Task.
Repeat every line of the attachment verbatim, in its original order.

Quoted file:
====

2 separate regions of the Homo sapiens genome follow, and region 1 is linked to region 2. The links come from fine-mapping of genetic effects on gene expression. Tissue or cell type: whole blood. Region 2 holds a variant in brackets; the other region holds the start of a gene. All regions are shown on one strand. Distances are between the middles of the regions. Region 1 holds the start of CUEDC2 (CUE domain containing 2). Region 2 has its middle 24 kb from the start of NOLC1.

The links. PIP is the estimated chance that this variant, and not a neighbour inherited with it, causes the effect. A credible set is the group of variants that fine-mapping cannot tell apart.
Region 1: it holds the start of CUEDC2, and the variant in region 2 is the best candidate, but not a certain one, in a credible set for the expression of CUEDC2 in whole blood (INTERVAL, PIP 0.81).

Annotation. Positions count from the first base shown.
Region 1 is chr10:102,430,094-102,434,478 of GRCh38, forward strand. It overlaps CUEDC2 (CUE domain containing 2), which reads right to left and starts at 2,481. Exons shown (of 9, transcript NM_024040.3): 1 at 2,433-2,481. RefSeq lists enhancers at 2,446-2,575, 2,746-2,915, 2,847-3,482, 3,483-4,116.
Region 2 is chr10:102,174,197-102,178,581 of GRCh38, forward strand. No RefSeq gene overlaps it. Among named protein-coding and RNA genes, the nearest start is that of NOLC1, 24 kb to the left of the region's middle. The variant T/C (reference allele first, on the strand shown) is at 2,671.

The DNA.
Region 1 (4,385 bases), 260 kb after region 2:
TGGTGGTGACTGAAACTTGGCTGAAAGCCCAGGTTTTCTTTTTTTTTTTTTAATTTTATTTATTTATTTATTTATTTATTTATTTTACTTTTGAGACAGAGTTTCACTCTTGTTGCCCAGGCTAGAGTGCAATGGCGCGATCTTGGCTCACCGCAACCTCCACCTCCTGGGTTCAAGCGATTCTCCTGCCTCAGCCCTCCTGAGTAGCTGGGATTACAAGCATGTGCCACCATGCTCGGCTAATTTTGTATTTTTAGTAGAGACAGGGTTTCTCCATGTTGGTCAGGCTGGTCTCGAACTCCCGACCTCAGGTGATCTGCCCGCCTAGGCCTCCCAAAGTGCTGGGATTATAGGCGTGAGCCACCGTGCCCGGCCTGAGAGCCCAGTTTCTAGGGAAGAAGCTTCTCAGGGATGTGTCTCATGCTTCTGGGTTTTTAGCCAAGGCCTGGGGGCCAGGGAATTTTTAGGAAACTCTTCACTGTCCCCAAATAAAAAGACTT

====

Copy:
2 separate regions of the Homo sapiens genome follow, and region 1 is linked to region 2. The links come from fine-mapping of genetic effects on gene expression. Tissue or cell type: whole blood. Region 2 holds a variant in brackets; the other region holds the start of a gene. All regions are shown on one strand. Distances are between the middles of the regions. Region 1 holds the start of CUEDC2 (CUE domain containing 2). Region 2 has its middle 24 kb from the start of NOLC1.

The links. PIP is the estimated chance that this variant, and not a neighbour inherited with it, causes the effect. A credible set is the group of variants that fine-mapping cannot tell apart.
Region 1: it holds the start of CUEDC2, and the variant in region 2 is the best candidate, but not a certain one, in a credible set for the expression of CUEDC2 in whole blood (INTERVAL, PIP 0.81).

Annotation. Positions count from the first base shown.
Region 1 is chr10:102,430,094-102,434,478 of GRCh38, forward strand. It overlaps CUEDC2 (CUE domain containing 2), which reads right to left and starts at 2,481. Exons shown (of 9, transcript NM_024040.3): 1 at 2,433-2,481. RefSeq lists enhancers at 2,446-2,575, 2,746-2,915, 2,847-3,482, 3,483-4,116.
Region 2 is chr10:102,174,197-102,178,581 of GRCh38, forward strand. No RefSeq gene overlaps it. Among named protein-coding and RNA genes, the nearest start is that of NOLC1, 24 kb to the left of the region's middle. The variant T/C (reference allele first, on the strand shown) is at 2,671.

The DNA.
Region 1 (4,385 bases), 260 kb after region 2:
TGGTGGTGACTGAAACTTGGCTGAAAGCCCAGGTTTTCTTTTTTTTTTTTTAATTTTATTTATTTATTTATTTATTTATTTATTTTACTTTTGAGACAGAGTTTCACTCTTGTTGCCCAGGCTAGAGTGCAATGGCGCGATCTTGGCTCACCGCAACCTCCACCTCCTGGGTTCAAGCGATTCTCCTGCCTCAGCCCTCCTGAGTAGCTGGGATTACAAGCATGTGCCACCATGCTCGGCTAATTTTGTATTTTTAGTAGAGACAGGGTTTCTCCATGTTGGTCAGGCTGGTCTCGAACTCCCGACCTCAGGTGATCTGCCCGCCTAGGCCTCCCAAAGTGCTGGGATTATAGGCGTGAGCCACCGTGCCCGGCCTGAGAGCCCAGTTTCTAGGGAAGAAGCTTCTCAGGGATGTGTCTCATGCTTCTGGGTTTTTAGCCAAGGCCTGGGGGCCAGGGAATTTTTAGGAAACTCTTCACTGTCCCCAAATAAAAAGACTT